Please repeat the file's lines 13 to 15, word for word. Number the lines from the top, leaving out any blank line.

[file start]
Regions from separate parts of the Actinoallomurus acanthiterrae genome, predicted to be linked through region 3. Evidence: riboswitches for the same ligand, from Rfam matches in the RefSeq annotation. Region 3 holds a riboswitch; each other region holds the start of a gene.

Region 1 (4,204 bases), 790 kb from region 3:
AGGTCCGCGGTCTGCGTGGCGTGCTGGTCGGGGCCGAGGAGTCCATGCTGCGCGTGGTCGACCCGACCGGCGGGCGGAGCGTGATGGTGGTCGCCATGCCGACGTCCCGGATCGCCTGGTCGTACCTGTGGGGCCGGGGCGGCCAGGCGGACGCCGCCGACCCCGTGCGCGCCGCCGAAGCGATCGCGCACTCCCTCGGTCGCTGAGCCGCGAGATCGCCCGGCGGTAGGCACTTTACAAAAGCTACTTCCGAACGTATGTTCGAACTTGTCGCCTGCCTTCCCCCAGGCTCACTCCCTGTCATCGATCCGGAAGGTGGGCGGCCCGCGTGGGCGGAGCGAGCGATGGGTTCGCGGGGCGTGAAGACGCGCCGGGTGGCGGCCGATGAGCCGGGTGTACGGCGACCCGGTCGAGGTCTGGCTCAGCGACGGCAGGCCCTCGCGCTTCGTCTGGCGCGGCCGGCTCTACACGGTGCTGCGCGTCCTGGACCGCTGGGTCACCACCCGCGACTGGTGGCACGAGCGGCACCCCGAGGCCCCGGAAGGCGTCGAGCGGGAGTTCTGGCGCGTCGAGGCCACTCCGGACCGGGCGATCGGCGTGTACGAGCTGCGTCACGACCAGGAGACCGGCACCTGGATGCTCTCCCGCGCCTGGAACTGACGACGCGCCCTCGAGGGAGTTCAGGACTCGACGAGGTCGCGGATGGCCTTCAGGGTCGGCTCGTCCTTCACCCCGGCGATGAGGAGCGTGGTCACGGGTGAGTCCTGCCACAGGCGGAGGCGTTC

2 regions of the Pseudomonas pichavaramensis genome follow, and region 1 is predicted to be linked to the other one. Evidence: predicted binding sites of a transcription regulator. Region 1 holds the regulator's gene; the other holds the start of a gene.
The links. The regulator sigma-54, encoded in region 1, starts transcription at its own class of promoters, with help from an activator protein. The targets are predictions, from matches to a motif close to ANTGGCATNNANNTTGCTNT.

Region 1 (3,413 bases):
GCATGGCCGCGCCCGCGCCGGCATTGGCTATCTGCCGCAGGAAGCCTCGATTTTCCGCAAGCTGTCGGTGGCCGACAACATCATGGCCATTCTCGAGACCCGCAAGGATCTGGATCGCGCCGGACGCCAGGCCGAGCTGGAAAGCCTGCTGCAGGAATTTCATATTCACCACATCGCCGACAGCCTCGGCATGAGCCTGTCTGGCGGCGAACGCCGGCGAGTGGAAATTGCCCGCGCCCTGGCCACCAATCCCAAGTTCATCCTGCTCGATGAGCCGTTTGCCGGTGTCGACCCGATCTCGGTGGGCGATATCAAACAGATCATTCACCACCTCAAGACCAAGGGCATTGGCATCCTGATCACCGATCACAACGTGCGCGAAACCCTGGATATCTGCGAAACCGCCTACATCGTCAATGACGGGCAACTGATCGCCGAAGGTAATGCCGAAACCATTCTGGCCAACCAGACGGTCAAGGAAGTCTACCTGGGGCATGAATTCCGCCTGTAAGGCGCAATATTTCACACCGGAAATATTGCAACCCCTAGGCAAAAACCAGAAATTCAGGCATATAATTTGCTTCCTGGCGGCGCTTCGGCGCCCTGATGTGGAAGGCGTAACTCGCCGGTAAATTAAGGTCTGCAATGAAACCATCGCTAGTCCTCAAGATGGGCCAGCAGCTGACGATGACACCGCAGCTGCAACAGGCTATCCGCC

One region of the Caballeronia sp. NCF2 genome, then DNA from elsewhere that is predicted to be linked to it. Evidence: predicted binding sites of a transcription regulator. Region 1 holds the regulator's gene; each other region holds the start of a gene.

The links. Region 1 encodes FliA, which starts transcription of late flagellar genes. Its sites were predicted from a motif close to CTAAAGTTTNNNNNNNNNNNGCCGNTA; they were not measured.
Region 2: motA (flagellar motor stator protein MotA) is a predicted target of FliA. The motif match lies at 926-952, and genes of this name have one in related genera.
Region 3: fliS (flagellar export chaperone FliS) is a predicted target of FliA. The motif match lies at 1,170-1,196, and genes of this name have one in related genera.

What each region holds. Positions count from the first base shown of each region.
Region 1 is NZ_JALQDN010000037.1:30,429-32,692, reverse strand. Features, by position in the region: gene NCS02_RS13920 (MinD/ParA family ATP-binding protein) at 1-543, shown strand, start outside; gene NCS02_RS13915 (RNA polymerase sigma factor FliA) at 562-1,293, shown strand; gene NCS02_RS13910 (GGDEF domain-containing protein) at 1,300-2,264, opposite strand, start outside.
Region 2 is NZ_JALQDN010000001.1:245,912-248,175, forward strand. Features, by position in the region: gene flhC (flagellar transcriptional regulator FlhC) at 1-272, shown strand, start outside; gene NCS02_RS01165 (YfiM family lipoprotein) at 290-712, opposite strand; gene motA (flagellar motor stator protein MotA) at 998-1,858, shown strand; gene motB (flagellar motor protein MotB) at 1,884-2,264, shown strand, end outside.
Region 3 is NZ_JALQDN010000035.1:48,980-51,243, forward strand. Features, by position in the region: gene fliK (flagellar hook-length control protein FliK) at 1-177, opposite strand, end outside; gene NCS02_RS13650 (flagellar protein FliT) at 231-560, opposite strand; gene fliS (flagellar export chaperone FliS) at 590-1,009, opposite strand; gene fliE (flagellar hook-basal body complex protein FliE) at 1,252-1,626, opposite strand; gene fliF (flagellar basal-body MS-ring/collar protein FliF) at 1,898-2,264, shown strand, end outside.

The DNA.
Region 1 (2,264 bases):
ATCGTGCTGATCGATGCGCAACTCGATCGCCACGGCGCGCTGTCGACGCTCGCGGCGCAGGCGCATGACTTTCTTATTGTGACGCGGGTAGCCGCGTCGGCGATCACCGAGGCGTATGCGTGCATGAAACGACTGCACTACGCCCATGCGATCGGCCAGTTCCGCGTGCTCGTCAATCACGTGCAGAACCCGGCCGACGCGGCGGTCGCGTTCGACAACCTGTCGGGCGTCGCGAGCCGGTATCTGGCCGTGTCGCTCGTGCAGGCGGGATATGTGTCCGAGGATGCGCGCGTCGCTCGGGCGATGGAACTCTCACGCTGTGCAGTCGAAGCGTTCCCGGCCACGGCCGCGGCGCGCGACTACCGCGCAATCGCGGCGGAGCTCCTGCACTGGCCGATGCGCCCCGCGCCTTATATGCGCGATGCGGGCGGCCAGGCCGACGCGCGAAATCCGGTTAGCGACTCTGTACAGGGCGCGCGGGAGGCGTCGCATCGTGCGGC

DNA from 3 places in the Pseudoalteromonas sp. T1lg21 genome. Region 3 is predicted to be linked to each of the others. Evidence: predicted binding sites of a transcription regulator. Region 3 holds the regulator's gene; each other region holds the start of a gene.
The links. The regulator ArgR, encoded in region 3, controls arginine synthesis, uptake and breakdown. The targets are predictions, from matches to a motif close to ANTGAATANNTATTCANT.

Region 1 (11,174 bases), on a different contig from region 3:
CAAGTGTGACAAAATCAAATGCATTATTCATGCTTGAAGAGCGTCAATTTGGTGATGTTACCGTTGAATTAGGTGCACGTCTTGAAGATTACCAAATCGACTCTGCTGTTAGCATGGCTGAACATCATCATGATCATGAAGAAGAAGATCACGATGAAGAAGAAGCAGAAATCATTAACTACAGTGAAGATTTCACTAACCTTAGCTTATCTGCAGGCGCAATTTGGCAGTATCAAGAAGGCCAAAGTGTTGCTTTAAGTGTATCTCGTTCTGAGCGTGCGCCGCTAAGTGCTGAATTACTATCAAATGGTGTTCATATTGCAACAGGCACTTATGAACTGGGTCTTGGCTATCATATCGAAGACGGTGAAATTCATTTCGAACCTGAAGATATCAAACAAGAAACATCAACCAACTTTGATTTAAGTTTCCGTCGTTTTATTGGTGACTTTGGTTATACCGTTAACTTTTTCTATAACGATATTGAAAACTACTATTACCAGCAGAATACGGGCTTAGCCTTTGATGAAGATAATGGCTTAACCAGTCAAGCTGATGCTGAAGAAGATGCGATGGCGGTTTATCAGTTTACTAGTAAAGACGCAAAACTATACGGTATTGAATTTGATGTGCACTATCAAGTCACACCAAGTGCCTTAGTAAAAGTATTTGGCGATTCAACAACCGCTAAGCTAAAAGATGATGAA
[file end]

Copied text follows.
Region 1 is NZ_JALQDN010000037.1:30,429-32,692, reverse strand. Features, by position in the region: gene NCS02_RS13920 (MinD/ParA family ATP-binding protein) at 1-543, shown strand, start outside; gene NCS02_RS13915 (RNA polymerase sigma factor FliA) at 562-1,293, shown strand; gene NCS02_RS13910 (GGDEF domain-containing protein) at 1,300-2,264, opposite strand, start outside.
Region 2 is NZ_JALQDN010000001.1:245,912-248,175, forward strand. Features, by position in the region: gene flhC (flagellar transcriptional regulator FlhC) at 1-272, shown strand, start outside; gene NCS02_RS01165 (YfiM family lipoprotein) at 290-712, opposite strand; gene motA (flagellar motor stator protein MotA) at 998-1,858, shown strand; gene motB (flagellar motor protein MotB) at 1,884-2,264, shown strand, end outside.
Region 3 is NZ_JALQDN010000035.1:48,980-51,243, forward strand. Features, by position in the region: gene fliK (flagellar hook-length control protein FliK) at 1-177, opposite strand, end outside; gene NCS02_RS13650 (flagellar protein FliT) at 231-560, opposite strand; gene fliS (flagellar export chaperone FliS) at 590-1,009, opposite strand; gene fliE (flagellar hook-basal body complex protein FliE) at 1,252-1,626, opposite strand; gene fliF (flagellar basal-body MS-ring/collar protein FliF) at 1,898-2,264, shown strand, end outside.